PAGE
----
July 12, 2001

Stormwater problems? Put a LID on it

  • Low impact development techniques help protect local waters as the region grows.
    Puget Sound Quality Action Team

    Graphic courtesy of Prince George’s County Department of Environmental Resources
    Low impact development practices on a single-family home site.

    By the year 2020, the Puget Sound region is expected to grow by another 1 million people. Protecting natural resources and maintaining a high quality of life while experiencing this population growth will provide many challenges for our region. One challenge is how to develop land and manage stormwater so that Puget Sound streams, salmon and other water resources remain healthy.

    To help meet this challenge, the Puget Sound Water Quality Action Team is actively promoting innovative land development and stormwater management techniques known as “low impact development practices.”

    Quick LID facts
    A cost comparison for a 21-acre single-family subdivision in Prince George’s County, Md., showed that development costs for a low impact development subdivision design were almost 30 percent lower than a conventional approach.

    As part of its street reconstruction program for residential neighborhoods, the city of Seattle is installing narrower streets and replacing curb and gutter road sections with open swales and bioretention swales. You can visit the first green street project at Second Avenue Northwest between Northwest 117th and 120th streets.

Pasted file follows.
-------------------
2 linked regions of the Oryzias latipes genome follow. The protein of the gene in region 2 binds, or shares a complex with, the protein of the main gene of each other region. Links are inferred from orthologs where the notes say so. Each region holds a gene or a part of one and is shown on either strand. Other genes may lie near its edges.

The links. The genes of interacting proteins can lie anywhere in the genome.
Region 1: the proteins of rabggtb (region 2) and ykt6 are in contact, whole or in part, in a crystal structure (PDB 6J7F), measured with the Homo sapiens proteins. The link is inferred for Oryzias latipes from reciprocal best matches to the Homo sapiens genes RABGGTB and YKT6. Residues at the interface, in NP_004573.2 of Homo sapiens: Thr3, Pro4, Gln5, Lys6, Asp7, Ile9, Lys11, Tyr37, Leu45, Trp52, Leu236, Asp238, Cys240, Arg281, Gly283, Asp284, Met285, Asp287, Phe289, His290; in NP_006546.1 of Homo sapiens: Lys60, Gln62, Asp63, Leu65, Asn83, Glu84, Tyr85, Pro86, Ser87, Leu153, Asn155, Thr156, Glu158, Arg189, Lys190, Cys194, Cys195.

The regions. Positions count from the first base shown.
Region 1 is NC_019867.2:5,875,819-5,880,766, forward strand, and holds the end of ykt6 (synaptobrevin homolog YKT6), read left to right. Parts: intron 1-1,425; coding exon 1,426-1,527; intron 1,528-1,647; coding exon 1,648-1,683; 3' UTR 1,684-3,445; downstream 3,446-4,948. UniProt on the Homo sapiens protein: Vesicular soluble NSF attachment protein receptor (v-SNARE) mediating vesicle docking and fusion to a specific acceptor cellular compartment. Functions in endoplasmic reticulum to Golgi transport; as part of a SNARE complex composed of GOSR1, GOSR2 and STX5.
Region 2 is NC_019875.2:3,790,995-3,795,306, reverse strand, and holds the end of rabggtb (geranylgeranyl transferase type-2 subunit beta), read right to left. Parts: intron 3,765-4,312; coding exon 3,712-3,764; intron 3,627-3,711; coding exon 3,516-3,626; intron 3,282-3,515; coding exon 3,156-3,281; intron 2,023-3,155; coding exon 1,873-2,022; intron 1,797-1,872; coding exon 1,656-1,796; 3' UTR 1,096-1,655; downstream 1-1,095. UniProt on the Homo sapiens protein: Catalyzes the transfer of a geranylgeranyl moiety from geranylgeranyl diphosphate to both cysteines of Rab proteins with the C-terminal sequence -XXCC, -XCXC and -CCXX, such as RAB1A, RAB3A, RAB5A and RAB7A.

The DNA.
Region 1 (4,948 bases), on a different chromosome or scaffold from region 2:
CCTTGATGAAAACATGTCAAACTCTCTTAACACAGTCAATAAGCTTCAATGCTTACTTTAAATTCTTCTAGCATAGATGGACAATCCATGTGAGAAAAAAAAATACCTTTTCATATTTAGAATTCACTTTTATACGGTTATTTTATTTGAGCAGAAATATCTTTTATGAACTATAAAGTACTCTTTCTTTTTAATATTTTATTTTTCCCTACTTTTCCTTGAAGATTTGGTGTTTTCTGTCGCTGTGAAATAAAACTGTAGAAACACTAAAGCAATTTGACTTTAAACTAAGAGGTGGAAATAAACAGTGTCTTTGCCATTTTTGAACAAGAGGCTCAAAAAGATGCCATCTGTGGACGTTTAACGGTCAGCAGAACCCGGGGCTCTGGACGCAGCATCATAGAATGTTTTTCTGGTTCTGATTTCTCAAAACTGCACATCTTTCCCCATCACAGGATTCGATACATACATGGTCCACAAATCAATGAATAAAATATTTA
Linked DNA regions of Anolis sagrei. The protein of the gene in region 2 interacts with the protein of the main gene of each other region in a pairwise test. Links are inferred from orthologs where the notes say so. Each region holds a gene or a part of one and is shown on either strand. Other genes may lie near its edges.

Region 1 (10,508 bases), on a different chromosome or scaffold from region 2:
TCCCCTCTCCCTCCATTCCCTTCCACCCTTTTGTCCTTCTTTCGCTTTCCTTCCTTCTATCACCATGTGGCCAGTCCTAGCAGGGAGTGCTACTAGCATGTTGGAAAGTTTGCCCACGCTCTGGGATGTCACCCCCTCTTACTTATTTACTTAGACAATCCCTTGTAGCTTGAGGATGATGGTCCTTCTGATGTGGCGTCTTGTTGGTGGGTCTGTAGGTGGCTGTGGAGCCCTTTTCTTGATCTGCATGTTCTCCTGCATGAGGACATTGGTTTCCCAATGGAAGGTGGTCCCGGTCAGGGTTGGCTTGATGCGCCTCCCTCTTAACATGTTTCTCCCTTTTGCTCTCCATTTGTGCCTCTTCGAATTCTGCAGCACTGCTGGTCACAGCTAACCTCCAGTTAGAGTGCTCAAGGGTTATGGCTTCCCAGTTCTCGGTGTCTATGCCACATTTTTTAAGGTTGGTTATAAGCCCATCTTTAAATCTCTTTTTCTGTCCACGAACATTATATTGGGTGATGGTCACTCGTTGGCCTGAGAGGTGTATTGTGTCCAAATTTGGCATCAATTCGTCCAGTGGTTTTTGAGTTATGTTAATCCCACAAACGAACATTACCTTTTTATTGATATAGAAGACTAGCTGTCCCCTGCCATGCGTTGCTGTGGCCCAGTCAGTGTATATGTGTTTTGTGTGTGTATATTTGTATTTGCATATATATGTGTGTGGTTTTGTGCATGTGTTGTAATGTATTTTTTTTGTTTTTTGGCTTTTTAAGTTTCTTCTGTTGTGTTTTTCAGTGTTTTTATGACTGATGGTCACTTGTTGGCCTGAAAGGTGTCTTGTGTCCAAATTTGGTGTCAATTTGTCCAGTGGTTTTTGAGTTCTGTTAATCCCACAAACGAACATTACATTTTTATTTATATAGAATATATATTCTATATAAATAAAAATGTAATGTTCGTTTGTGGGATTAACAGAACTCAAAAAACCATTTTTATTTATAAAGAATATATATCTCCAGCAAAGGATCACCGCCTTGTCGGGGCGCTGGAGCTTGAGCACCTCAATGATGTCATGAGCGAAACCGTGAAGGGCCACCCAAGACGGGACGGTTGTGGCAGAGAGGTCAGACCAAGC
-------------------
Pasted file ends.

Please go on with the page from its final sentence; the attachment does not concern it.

The Built Green Program, developed by the Master Builders Association of King and Snohomish Counties, provides the development community with a model program for developing greener, more sustainably built homes.

    Last month, the Action Team, along with numerous co-sponsors, presented a two-day conference called “Low Impact Development in Puget Sound.” It was the first forum in Puget Sound for local elected officials and their staff, natural resource managers, developers, builders, landscape architects, stormwater engineers, academics, and others to learn about and share ideas on low impact development practices.

    “The conference was extremely successful,” said Nancy McKay, chair of the Action Team. “Information shared by regional and national experts helped create momentum for bringing these innovative practices to Puget Sound.”

    The Action Team is going to follow up on the conference with regional, more in-depth workshops around the Puget Sound.

    An educational brochure and a CD-ROM that contains dozens of Web links, a Power Point presentation, downloadable documents, and conference abstracts and biographies are available from the Action Team.

    Why do we need low impact development?

    Studies show that traditional development and stormwater management practices cannot fully mitigate the cumulative effects of growth on the environment. During development and construction, many natural landscape features are severely altered. Soils are compacted by construction equipment and grading, and trees and other vegetation are replaced by extensive stretches of impervious surfaces, such as roofs and pavement. The result is that less water soaks into the ground and more water runs off.

    Most conventional stormwater management techniques used in traditional developments do not adequately address these issues. Too many land grading and storm drain systems are designed to remove water from the site as quickly and efficiently as possible. Conventional stormwater management systems are generally designed to only control the peak runoff rate of stormwater for a few large storm events. These systems often are not designed to mitigate for the runoff rate and increased volume from frequently occurring smaller storms, which are common in our area.